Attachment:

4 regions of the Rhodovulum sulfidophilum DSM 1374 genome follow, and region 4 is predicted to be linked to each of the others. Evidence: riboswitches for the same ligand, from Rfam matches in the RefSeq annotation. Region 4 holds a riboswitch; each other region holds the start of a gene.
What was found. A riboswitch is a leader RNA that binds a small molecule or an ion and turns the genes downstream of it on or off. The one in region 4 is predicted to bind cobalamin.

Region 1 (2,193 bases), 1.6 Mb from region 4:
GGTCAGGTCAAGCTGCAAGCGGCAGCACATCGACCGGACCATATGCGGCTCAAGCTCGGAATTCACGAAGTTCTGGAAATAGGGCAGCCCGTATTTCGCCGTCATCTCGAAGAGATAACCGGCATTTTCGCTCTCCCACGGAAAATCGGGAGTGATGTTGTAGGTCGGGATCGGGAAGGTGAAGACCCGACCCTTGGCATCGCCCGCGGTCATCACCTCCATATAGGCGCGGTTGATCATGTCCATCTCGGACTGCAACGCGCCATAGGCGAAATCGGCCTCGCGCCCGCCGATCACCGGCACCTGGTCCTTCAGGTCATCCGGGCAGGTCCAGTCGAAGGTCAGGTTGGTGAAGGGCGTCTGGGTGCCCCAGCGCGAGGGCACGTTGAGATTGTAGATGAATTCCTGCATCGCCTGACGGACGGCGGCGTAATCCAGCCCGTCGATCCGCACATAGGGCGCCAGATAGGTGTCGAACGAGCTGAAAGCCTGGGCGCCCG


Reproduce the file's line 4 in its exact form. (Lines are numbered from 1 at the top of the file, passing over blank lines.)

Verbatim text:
GGTCAGGTCAAGCTGCAAGCGGCAGCACATCGACCGGACCATATGCGGCTCAAGCTCGGAATTCACGAAGTTCTGGAAATAGGGCAGCCCGTATTTCGCCGTCATCTCGAAGAGATAACCGGCATTTTCGCTCTCCCACGGAAAATCGGGAGTGATGTTGTAGGTCGGGATCGGGAAGGTGAAGACCCGACCCTTGGCATCGCCCGCGGTCATCACCTCCATATAGGCGCGGTTGATCATGTCCATCTCGGACTGCAACGCGCCATAGGCGAAATCGGCCTCGCGCCCGCCGATCACCGGCACCTGGTCCTTCAGGTCATCCGGGCAGGTCCAGTCGAAGGTCAGGTTGGTGAAGGGCGTCTGGGTGCCCCAGCGCGAGGGCACGTTGAGATTGTAGATGAATTCCTGCATCGCCTGACGGACGGCGGCGTAATCCAGCCCGTCGATCCGCACATAGGGCGCCAGATAGGTGTCGAACGAGCTGAAAGCCTGGGCGCCCG